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MARVEL’S AGENTS OF S.H.I.E.L.D. Review: “Emancipation”

Warning: This post contains spoilers for Marvel’s Agents of S.H.I.E.L.D. AND Captain America: Civil War! Proceed with caution, agents. If you haven’t yet watched this week’s episode, “Emancipation,” or the latest Marvel movie, we highly suggest you do so before proceeding. Okay? We good? Then let’s go.

As every Marvel fan on the planet knows, there’s a little film in theaters right now called Captain America: Civil War. And it’s a film that’s very well deserving of all the praise it’s received. (Seriously, I can’t believe we finally have a superhero trilogy consisting of three great films.) But its events have cast a bit of a shadow on the Marvel Cinematic Universe, the first evidence of which can be seen in this week’s Agents of S.H.I.E.L.D.

The film’s Sokovia Accords, under which powered people must register with the government, in order to be regulated in the use of their abilities, become a problem for Coulson when Talbot meets with him to discuss the Inhumans he’s sheltering. There’s a wonderful beat just before this meeting when the show acknowledges the events of Civil War in a far more graceful manner than it did those of Avengers: Age of Ultron. With Coulson hearing that Agent Peggy Carter has finally passed away and that Steve Rogers has gone missing. It’s a moment that’s genuinely moving, and entirely earned, as Coulson says that Steve and Peggy were his heroes; a sigh in his voice indicating as strongly as any of the film’s events that the world they helped create could soon be coming to an end.

Talbot, of course, is the perfect vehicle with which to introduce the Accords to S.H.I.E.L.D., especially seeing as how, in the comic books, he long served as second-in-command under General Ross, who initiates the Accords in Civil War. As Coulson points out, “Nothing good comes from putting people on lists,” and their dueling philosophies mirror those of the film’s Iron Man and Captain America.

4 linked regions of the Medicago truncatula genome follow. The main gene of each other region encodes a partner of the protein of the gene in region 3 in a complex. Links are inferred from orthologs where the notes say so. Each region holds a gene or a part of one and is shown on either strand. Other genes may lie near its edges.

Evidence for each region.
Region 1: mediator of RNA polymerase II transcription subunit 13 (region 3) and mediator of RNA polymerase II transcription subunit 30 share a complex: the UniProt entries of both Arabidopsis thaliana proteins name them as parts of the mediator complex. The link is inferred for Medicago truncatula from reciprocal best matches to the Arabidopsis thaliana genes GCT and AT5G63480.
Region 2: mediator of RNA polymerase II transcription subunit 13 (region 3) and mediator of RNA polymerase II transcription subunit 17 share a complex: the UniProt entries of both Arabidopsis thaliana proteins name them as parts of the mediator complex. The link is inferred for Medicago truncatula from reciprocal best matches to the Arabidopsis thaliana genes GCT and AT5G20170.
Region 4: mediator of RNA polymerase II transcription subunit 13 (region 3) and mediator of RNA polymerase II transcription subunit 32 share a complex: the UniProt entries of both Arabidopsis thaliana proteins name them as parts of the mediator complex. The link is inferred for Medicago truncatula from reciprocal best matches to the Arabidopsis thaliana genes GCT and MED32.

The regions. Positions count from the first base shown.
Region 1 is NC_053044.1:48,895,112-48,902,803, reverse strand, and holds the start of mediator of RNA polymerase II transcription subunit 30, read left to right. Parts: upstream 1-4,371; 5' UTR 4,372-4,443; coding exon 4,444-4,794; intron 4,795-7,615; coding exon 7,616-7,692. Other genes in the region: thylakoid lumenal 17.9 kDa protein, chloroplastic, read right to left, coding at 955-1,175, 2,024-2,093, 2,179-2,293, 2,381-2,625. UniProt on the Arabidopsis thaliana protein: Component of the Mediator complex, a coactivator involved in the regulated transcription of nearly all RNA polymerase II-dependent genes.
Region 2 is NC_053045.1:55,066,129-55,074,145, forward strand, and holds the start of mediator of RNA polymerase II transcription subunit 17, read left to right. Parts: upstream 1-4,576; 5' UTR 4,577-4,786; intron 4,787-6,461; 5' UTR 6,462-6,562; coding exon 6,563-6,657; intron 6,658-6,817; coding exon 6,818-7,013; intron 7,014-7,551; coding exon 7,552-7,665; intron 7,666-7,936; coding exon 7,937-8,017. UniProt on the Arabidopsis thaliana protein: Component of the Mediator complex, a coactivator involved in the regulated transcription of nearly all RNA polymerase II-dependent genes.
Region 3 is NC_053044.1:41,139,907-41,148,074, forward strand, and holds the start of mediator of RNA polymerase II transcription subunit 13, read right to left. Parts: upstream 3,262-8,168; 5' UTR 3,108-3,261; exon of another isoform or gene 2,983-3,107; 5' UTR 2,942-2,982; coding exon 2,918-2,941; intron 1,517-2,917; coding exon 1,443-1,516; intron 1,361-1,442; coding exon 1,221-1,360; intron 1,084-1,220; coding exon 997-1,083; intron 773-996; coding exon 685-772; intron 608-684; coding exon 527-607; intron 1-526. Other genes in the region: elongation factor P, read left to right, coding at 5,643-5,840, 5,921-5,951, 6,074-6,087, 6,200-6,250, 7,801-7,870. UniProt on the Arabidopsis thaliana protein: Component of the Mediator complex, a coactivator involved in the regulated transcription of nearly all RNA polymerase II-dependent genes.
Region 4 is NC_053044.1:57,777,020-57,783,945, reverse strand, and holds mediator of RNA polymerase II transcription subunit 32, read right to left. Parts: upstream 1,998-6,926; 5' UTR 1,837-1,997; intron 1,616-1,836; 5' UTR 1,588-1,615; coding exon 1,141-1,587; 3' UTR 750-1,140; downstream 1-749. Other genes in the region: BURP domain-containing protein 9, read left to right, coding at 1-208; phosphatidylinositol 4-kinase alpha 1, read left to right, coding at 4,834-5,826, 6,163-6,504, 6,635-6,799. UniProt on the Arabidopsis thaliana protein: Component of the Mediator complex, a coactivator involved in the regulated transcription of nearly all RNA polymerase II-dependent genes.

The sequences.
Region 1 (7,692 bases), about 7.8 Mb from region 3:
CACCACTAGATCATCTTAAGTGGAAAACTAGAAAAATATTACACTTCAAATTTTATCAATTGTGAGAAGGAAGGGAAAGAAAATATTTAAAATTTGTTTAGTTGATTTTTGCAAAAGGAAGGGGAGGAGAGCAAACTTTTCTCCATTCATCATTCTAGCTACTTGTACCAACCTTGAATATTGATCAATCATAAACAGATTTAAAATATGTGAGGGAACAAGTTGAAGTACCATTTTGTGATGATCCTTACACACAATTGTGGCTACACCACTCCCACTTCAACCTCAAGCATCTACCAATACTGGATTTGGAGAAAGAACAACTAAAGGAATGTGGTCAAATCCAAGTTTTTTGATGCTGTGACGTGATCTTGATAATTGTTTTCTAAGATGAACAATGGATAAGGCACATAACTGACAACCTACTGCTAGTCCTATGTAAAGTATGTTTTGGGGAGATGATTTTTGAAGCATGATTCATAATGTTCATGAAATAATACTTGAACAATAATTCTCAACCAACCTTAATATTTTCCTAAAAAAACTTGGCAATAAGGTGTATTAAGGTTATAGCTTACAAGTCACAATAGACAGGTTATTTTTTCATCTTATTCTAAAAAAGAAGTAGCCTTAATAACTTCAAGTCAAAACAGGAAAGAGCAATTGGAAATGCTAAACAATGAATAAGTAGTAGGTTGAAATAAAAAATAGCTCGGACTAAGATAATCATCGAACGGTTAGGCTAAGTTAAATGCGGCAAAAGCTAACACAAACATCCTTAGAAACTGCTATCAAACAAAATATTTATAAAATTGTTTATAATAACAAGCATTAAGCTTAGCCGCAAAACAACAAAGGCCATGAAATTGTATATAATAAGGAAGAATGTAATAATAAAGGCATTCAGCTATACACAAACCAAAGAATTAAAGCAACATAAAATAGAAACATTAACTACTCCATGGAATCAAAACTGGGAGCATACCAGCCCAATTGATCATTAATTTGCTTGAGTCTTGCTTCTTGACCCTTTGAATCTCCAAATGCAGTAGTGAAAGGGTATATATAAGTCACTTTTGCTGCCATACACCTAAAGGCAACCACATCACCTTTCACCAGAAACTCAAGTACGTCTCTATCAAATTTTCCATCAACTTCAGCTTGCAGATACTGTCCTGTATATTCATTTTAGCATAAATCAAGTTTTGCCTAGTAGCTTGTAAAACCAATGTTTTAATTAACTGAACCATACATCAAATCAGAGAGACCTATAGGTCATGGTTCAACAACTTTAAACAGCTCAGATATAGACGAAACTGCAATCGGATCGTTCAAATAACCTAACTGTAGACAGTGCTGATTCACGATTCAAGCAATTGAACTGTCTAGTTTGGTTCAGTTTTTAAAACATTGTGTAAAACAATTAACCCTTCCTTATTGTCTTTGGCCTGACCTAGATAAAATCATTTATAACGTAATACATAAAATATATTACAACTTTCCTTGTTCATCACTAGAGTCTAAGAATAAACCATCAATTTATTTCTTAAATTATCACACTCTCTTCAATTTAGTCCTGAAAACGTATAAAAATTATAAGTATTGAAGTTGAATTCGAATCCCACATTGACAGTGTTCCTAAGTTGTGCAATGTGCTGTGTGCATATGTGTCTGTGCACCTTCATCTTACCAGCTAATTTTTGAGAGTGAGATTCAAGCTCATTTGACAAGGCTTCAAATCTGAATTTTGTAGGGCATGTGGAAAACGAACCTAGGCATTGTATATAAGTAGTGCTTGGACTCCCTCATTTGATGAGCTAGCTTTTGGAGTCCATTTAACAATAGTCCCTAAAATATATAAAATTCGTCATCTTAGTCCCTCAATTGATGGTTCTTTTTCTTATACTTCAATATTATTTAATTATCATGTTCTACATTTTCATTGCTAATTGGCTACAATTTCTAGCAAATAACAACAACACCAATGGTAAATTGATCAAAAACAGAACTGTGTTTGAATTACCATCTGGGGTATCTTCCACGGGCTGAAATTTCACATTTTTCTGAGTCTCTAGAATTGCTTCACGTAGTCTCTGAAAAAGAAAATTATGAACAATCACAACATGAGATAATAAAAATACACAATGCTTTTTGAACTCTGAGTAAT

The rest of the episode concerns Coulson’s efforts to show the worth of his secret warriors by using Lash to retrieve Daisy (which he does) and destroy Hive (which he does not). Meanwhile, Hive carries out his own secret plans, converting an anti-Inhuman hate group into Inhuman abominations who answer only to his will. Not that Hive has trouble getting regular Inhumans to support him. As made clear by Fitzsimmons, Hive is comprised of nanoparasites that eat human flesh but target the pleasure centers of the Inhuman brain, making the latter extremely susceptible to his/its suggestions.

I was never a huge fan of the Daisy-Ward dynamic. But it must be said that the young agent has a hundred times more chemistry with Hive than she does with Lincoln, who still seems to have little internal life beyond that which revolves around Daisy. Better chemistry is also displayed by Mack and Yo-yo, though the latter’s presence in this episode is largely limited to strengthening Mack’s spiritual beliefs, even gifting him by episode’s end with a gold cross. Their talk of faith may be designed to complement Fitz’s statements that many of the myths humanity has come to associate with the Devil come from Hive. But these allusions, as well as the discussion of Lash’s greater purpose, are so vaguely defined that it’s difficult to see them as anything other than a shout-out to the show’s Christian fans.

Still, with Hive now wielding a stolen warhead with which he intends to turn a good chunk of the human race into “primitive” Inhumans, an all-too-biblical apocalypse could very well be fast approaching, and Talbot may yet be proven correct in his support of the Accords.

Agents of SHIELD 2

Declassified Deliberations

— There’s a deliciously warped version of “playing house” going on when Hive tells Daisy the “abominations” made with the blood she told him to drain from her are “our children.”

— It’s a testament to how much the MCU has evolved that Coulson is now much less in favor of regulations and red tape than the Tony Stark of Civil War. The opposite was true when both characters first appeared in Iron Man.

— “We don’t need registration. We need extinction.”

— I’m curious to see if the show uses, as it well could, Daisy’s retrieval from Hive as a metaphor for drug recovery/cult deprogramming.

— “Rasta Hulk is your husband?!”

— So will May now blame Daisy for Andrew’s death the same way she once blamed Hunter?

What did you think of this week’s episode? Let me know in the comments below or on Twitter (@JMaCabre).

Featured Image: Marvel/Disney/ABC

Images: Marvel, Disney, ABC

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